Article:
Tullow looks to unlock West Africa potential
Tullow Oil plans to extract $7bn in operating cashflow from of its West Africa assets over the next decade as its refocuses on production.
Tullow said the new strategy would see over 90% of future capital expenditure focused on its West African assets, allowing it to generate around $7bn of operating cashflow over the next ten years, assuming an oil price of $45 per barrel in 2021, and $55 per barrel from 2022.
In particular, it will focus on assets where there is already extensive infrastructure in place. This includes its Ghanaian oil fields, where it has produced just 14% of the 2.9bn barrels of the oil in place.
Rahul Dhir, Tullow’s new chief executive, said: "Since joining Tullow in July, I have been deeply impressed by the strength of the group’s assets, especially in Ghana. We have a clear strategy and plan for the next ten years.
"The plan focuses our capital on a deep portfolio of short-cycle, high-return opportunities within our current producing asset base, and will ensure that Tullow can meets its financial obligations and deliver material value for or host nations and investors."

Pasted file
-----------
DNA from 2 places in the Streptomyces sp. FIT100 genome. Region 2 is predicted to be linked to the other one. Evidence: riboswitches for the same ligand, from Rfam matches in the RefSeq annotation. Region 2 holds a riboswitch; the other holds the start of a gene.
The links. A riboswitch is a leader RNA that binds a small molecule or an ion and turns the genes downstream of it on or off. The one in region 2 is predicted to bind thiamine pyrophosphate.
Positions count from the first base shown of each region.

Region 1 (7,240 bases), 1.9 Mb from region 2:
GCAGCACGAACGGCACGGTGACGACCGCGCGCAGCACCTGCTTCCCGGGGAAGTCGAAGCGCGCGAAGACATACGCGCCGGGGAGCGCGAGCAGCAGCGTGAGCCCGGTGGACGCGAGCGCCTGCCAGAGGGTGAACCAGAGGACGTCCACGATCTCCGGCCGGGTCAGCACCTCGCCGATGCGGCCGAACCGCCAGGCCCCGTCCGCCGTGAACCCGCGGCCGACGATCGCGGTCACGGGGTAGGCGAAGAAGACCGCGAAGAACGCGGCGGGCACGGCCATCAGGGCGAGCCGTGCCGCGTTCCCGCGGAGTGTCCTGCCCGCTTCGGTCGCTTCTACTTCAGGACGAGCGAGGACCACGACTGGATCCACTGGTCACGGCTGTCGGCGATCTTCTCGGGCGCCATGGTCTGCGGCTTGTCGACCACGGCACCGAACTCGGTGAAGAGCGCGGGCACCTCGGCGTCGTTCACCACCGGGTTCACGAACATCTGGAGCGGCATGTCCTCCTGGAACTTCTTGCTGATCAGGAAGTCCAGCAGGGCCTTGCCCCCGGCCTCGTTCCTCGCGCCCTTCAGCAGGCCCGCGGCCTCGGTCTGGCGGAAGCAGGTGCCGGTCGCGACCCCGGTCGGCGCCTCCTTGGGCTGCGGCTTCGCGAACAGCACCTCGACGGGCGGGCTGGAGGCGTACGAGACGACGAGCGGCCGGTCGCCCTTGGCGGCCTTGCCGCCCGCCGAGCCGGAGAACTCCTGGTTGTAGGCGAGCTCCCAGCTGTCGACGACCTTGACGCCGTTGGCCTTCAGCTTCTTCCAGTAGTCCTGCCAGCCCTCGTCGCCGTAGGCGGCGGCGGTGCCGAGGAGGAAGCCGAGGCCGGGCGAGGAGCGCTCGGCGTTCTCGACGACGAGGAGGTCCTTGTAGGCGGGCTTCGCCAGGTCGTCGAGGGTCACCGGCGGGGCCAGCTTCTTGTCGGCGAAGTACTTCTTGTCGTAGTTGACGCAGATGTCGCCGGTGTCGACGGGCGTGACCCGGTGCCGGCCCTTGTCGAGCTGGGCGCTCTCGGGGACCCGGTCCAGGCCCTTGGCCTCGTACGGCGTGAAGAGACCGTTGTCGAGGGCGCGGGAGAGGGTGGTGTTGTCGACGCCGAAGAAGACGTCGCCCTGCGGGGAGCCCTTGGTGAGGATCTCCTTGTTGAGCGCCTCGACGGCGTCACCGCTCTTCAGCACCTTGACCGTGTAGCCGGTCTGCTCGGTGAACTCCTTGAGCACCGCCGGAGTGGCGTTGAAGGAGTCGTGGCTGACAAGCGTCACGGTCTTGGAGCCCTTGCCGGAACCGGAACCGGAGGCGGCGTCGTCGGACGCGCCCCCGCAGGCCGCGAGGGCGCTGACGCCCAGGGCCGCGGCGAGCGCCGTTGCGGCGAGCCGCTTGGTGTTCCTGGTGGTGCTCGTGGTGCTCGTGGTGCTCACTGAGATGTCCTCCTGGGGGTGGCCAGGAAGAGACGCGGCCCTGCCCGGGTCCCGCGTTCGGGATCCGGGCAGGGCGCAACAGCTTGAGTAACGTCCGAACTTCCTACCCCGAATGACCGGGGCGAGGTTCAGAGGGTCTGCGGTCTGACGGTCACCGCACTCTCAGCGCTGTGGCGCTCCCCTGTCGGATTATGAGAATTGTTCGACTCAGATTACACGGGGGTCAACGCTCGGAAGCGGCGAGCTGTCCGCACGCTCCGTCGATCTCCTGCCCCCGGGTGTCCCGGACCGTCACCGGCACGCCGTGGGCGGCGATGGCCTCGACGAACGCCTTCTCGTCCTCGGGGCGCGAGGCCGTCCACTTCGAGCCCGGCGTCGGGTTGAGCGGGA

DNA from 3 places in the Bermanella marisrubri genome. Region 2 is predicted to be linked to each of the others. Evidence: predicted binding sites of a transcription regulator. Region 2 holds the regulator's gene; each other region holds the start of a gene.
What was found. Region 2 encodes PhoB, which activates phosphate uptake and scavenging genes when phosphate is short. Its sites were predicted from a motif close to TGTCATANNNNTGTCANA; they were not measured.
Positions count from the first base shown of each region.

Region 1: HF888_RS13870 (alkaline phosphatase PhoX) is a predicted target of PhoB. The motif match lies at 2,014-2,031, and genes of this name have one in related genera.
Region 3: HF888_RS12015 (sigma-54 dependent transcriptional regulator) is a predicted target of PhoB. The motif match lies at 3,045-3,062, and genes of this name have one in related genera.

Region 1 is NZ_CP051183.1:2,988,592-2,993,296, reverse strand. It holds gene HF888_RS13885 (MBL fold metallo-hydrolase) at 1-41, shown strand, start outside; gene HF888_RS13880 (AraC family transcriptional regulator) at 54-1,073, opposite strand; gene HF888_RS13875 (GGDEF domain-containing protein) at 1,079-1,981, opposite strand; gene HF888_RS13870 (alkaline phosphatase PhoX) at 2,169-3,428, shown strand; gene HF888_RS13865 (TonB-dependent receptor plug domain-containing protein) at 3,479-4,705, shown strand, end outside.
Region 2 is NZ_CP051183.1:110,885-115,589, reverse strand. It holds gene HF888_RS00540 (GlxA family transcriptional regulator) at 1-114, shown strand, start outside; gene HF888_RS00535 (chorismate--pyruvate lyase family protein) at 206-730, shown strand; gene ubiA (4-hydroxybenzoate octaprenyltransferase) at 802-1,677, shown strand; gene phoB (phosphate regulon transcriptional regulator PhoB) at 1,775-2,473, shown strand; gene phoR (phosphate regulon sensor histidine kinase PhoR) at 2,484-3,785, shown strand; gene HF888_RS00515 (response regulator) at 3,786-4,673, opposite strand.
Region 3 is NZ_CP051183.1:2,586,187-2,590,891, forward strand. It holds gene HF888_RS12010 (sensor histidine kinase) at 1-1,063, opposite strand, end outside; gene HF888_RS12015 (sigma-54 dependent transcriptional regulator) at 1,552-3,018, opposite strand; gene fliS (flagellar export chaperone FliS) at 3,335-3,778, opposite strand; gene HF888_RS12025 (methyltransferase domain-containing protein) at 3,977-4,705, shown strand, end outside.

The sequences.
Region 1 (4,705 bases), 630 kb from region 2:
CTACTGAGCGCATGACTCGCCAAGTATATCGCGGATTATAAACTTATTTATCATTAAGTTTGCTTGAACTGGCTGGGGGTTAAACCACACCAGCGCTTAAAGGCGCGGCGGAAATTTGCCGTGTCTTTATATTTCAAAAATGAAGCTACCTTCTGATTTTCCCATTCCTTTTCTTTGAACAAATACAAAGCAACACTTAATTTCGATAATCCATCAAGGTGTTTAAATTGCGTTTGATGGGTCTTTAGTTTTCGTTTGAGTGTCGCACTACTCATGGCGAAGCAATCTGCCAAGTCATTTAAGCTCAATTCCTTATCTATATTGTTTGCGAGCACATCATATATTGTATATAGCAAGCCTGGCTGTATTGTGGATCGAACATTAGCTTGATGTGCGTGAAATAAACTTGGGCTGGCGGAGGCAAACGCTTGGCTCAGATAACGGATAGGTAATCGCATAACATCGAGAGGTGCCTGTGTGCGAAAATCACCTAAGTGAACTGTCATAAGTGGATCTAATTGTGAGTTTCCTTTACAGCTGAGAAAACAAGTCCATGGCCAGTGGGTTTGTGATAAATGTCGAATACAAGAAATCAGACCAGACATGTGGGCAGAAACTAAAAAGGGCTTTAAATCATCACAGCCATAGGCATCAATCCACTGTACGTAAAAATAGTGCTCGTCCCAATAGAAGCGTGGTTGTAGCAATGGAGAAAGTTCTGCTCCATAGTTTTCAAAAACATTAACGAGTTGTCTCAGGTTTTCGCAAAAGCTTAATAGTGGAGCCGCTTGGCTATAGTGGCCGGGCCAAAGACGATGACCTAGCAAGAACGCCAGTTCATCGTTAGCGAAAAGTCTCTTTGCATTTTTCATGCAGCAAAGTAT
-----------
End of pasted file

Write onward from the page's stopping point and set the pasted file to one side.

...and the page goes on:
Oil prices collapsed at the start of 2020 as a dispute between Opec and its allies was compounded by the Covid-19 pandemic and subsequent global lockdown, which caused demand to plummet. At one stage, oil prices dipped into negative territory as rising stockpiles threatened to overwhelm storage facilities.
Prices have since recovered partially to trade around $48 per barrel, buoyed by vaccine optimism, but they remain far off the highs seen at the start of the decade.
In September, Tullow - which has net debts of $2.4bn - warned it could face possible default as its next covenant test in January 2021.
Following capital investment of around $2.7bn, Tullow said there would be around $4bn cash flow available for debt service and shareholder returns. It will also continue to consider asset sales, "provided they are value accretive and strengthen the balance sheet".
Matt Cooper, analyst at Peel Hunt, said: "Tullow’s strategy is to focus on maximising the potential of the existing West African resource base while driving down costs. This makes sense to us, given the major infrastructure capex has already been spent here.
"There is a huge prize here: we value the Ghana 2C (discovered, but undeveloped) volumes at 47-134p/sh risked-unrisked."
As at 1030 GMT, shares in Tullow were off 9% at 30.88p.